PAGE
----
This issue’s service spotlight article takes us deep into the heart of St. Louis County in a response area of high-rise commercial buildings, high-rise residential buildings, one family dwellings, the I-170 corridor, St. Louis County infrastructure and buildings, a commuter rail system, and three higher education colleges. This area of St. Louis County is served by the Clayton Fire Department (CFD), which was honored as the 2023 EMS Agency of the Year at the annual MEMSA Awards ceremony in July.
CFD provides advanced life support service to the city of Clayton, Missouri located in the center of the St. Louis metropolitan area. The city is about 2.5 square miles. The department runs approximately 3,000 calls per year and serves a population of 17,355 that almost triples during the daytime to 45,000. Their mutual aid system extends services to an additional 60,000 people.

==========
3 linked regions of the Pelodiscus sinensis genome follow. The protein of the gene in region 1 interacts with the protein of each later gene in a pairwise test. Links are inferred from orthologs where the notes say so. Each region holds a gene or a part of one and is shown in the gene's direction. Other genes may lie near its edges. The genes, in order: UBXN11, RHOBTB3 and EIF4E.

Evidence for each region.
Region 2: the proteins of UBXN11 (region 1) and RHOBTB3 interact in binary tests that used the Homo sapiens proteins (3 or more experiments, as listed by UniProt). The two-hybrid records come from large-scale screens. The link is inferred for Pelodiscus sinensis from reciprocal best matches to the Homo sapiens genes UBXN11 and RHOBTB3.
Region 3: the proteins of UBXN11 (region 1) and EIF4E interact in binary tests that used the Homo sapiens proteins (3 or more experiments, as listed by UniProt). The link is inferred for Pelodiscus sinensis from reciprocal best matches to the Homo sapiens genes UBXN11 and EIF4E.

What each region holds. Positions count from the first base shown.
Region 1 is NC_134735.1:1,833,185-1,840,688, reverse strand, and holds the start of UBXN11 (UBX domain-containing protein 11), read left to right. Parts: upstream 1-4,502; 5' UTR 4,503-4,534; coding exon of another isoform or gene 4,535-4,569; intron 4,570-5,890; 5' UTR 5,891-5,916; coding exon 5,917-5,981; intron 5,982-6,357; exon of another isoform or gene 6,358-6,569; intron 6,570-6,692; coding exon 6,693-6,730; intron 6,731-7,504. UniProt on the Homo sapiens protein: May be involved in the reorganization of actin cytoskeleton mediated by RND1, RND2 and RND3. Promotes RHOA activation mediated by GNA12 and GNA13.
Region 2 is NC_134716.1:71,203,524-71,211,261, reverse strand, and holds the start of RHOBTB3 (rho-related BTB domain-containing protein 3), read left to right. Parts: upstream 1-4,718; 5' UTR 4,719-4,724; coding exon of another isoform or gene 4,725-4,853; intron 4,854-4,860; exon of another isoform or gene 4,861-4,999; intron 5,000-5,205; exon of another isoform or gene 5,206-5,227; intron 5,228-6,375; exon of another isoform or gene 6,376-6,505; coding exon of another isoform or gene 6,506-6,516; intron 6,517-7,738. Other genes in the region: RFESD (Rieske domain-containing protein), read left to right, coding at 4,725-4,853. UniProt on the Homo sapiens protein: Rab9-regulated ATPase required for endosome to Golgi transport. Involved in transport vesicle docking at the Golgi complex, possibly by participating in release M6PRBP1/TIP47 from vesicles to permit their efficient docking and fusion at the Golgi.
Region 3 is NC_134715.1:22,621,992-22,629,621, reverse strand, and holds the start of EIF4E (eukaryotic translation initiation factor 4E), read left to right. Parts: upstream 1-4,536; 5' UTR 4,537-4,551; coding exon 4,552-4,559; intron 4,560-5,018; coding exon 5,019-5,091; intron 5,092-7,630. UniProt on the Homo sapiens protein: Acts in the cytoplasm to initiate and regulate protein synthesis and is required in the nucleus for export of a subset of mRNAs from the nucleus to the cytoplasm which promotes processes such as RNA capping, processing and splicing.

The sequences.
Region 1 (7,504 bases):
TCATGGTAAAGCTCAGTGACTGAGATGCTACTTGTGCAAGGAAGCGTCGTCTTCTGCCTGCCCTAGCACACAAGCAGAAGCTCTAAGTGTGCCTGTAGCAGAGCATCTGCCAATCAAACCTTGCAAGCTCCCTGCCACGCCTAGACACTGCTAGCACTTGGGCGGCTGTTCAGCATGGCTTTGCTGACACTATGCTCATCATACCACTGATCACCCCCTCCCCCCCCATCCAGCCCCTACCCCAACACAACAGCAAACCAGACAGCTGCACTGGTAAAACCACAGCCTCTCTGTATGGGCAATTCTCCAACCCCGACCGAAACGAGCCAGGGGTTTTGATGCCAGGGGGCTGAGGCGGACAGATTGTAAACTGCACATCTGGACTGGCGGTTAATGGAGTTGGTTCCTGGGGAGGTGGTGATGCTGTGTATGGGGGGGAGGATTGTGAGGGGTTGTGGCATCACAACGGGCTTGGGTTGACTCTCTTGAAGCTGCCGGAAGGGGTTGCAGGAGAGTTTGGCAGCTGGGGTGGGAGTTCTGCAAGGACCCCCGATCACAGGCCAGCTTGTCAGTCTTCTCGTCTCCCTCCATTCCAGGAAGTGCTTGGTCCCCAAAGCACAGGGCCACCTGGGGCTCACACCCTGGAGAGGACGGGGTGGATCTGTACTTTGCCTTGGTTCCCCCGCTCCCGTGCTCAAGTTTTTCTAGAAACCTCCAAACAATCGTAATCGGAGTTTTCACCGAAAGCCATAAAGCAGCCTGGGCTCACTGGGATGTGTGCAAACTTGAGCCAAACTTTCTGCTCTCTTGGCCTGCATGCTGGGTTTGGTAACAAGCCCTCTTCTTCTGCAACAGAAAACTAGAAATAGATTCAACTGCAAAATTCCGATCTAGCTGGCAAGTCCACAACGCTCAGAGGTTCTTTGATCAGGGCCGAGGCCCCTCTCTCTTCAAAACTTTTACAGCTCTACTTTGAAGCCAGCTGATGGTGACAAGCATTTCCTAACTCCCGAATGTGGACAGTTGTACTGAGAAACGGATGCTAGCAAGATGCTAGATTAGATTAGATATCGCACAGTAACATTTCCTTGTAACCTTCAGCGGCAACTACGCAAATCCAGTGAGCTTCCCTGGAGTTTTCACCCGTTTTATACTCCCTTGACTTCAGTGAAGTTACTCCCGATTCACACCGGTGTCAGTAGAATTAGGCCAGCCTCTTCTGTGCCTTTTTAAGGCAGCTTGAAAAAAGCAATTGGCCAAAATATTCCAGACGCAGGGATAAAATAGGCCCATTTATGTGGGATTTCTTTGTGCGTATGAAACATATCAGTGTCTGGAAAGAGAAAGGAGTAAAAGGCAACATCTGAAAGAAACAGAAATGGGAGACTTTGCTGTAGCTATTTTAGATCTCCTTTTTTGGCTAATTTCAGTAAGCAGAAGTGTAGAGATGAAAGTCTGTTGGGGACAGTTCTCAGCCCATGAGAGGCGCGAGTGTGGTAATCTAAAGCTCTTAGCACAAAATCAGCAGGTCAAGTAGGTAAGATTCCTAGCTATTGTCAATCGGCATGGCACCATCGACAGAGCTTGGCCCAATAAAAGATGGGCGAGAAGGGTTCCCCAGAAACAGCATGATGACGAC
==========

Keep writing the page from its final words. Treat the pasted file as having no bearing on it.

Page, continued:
This municipal/city fire-based 911 system was founded in 1897 and began ambulance transportation in 1932 with a retrofitted policy paddy wagon purchased from the St. Louis Metropolitan Police Department. Once pre-hospital medicine became more formalized, they began implementing certified EMTs in the early 1960s. Several Clayton Fire Department members were among the first certified paramedics in Missouri in 1975.
The agency currently has one station and one transporting ambulance along with a heavy rescue pumper, light rescue aerial, and one battalion chief SUV with all apparatus equipped at the ALS level. The department provides service with 39 crew level personnel serving as dual role firefighter/paramedics. All of them are paramedics, except one who is an EMT. Administration is comprised of an additional four people: training chief, assistant chief, fire chief, and administrative specialist.